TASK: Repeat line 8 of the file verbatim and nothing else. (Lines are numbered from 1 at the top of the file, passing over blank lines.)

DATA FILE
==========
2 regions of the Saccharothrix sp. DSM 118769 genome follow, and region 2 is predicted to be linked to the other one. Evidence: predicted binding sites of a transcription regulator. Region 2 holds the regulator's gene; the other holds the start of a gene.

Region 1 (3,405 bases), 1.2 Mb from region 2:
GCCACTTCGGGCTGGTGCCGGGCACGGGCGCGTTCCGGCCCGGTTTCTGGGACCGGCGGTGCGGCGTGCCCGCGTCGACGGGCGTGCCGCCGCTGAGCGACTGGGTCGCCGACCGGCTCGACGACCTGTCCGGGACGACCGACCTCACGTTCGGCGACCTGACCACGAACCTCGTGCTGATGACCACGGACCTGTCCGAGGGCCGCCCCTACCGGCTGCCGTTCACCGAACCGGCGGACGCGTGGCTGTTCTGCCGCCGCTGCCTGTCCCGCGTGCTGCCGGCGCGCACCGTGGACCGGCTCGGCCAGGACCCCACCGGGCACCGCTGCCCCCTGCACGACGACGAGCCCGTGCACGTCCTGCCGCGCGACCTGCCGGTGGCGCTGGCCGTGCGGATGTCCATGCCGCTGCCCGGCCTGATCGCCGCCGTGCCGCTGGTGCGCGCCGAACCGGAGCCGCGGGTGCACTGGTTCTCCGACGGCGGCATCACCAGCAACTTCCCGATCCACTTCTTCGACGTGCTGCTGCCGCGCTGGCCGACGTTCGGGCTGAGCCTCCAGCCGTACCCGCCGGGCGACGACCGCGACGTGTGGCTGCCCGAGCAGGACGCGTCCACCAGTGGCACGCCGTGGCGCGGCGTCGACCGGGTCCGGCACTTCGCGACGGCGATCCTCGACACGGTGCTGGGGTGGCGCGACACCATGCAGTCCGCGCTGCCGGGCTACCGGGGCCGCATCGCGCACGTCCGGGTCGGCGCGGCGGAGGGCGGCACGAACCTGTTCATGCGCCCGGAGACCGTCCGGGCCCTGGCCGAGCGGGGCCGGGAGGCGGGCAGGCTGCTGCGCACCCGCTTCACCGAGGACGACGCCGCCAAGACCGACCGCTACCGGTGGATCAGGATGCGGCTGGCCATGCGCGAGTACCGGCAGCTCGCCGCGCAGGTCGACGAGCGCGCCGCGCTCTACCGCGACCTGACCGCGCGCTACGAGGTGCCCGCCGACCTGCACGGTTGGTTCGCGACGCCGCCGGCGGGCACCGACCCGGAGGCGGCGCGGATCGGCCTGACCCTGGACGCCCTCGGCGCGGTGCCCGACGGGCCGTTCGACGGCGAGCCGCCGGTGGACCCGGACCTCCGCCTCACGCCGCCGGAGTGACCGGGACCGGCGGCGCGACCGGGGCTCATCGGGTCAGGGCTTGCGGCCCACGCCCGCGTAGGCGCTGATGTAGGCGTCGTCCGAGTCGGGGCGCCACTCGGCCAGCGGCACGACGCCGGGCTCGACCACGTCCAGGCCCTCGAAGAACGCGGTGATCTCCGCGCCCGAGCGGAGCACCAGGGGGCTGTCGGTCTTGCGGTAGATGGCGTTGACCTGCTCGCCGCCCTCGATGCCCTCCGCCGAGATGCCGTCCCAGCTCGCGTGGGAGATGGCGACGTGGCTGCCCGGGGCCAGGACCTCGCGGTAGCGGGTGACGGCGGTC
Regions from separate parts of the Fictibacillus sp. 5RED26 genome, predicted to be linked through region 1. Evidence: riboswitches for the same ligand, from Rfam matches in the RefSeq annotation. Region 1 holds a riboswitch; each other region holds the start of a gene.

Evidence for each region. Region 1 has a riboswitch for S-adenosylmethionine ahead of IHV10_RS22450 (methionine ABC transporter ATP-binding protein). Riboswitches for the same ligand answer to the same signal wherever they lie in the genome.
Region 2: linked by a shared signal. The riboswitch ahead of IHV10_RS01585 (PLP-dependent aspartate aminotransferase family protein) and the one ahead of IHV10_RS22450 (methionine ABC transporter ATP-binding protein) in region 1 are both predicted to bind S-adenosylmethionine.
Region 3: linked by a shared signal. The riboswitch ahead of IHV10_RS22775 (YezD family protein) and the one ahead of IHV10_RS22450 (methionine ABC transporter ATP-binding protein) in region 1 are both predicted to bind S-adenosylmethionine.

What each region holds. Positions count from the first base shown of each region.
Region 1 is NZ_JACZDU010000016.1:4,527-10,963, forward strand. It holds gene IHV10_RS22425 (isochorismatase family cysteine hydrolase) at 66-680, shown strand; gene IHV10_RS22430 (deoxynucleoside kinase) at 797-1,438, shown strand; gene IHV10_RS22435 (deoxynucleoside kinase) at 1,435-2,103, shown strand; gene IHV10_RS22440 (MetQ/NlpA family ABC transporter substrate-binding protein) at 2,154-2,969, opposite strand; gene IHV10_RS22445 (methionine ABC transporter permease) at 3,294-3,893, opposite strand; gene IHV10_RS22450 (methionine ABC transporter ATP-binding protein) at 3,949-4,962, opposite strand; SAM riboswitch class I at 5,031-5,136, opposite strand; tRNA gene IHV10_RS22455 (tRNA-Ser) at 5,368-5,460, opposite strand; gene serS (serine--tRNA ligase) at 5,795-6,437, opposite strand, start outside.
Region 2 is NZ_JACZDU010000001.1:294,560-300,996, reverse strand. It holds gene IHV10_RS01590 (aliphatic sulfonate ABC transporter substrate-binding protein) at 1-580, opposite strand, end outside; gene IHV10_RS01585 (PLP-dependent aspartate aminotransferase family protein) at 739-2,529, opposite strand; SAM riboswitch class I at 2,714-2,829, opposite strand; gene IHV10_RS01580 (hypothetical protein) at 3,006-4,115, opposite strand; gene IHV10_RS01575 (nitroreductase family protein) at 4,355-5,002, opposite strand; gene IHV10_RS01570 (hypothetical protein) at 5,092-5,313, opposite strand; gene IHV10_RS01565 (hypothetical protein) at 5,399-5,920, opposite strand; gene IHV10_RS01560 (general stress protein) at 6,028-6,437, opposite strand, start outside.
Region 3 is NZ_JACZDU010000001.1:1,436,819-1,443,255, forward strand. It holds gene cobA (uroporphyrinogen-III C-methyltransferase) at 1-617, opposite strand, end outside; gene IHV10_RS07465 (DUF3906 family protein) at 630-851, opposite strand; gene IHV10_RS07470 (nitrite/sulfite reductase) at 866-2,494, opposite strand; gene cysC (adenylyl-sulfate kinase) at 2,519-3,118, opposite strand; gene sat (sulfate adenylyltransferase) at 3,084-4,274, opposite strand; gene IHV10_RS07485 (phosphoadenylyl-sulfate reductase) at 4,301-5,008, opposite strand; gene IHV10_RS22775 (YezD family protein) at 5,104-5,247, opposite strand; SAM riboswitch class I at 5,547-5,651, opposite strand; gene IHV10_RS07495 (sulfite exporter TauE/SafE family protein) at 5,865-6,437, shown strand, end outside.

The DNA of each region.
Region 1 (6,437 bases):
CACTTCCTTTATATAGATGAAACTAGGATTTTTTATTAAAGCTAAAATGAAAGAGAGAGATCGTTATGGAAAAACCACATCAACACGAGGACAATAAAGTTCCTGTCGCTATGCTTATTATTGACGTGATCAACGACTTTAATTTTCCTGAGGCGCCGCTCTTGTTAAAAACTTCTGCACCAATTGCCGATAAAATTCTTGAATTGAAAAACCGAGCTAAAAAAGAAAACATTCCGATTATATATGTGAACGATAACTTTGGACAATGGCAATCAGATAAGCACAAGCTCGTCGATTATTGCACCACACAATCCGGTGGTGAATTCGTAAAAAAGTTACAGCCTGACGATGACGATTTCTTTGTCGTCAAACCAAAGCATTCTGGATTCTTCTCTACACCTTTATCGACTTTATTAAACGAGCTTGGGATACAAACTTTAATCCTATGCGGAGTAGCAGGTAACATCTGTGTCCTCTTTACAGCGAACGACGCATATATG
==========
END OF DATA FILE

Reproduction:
What each region holds. Positions count from the first base shown of each region.